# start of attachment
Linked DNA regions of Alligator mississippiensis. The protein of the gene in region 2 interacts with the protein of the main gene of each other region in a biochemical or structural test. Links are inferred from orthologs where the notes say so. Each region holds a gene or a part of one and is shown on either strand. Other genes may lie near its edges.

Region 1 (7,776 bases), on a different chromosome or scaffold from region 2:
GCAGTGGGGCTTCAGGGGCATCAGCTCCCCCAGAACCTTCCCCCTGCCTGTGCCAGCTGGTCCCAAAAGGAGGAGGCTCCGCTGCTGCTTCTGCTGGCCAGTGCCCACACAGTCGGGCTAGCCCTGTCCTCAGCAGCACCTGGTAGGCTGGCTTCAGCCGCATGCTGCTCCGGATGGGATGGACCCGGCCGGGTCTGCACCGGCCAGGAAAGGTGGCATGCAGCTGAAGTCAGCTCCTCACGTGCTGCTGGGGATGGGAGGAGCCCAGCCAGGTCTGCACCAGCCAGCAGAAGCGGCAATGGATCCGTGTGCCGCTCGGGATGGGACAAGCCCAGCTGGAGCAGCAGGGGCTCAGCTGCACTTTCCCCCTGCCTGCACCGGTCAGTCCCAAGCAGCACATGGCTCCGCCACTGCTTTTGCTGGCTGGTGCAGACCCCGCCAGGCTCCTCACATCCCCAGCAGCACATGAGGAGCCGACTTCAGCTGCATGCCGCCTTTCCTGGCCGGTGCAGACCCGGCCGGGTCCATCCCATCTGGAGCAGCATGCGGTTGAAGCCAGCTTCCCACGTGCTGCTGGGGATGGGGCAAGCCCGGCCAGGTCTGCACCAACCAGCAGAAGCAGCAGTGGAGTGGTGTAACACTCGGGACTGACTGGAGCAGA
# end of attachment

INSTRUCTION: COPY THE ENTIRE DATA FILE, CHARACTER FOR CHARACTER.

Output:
Linked DNA regions of Alligator mississippiensis. The protein of the gene in region 2 interacts with the protein of the main gene of each other region in a biochemical or structural test. Links are inferred from orthologs where the notes say so. Each region holds a gene or a part of one and is shown on either strand. Other genes may lie near its edges.

Region 1 (7,776 bases), on a different chromosome or scaffold from region 2:
GCAGTGGGGCTTCAGGGGCATCAGCTCCCCCAGAACCTTCCCCCTGCCTGTGCCAGCTGGTCCCAAAAGGAGGAGGCTCCGCTGCTGCTTCTGCTGGCCAGTGCCCACACAGTCGGGCTAGCCCTGTCCTCAGCAGCACCTGGTAGGCTGGCTTCAGCCGCATGCTGCTCCGGATGGGATGGACCCGGCCGGGTCTGCACCGGCCAGGAAAGGTGGCATGCAGCTGAAGTCAGCTCCTCACGTGCTGCTGGGGATGGGAGGAGCCCAGCCAGGTCTGCACCAGCCAGCAGAAGCGGCAATGGATCCGTGTGCCGCTCGGGATGGGACAAGCCCAGCTGGAGCAGCAGGGGCTCAGCTGCACTTTCCCCCTGCCTGCACCGGTCAGTCCCAAGCAGCACATGGCTCCGCCACTGCTTTTGCTGGCTGGTGCAGACCCCGCCAGGCTCCTCACATCCCCAGCAGCACATGAGGAGCCGACTTCAGCTGCATGCCGCCTTTCCTGGCCGGTGCAGACCCGGCCGGGTCCATCCCATCTGGAGCAGCATGCGGTTGAAGCCAGCTTCCCACGTGCTGCTGGGGATGGGGCAAGCCCGGCCAGGTCTGCACCAACCAGCAGAAGCAGCAGTGGAGTGGTGTAACACTCGGGACTGACTGGAGCAGA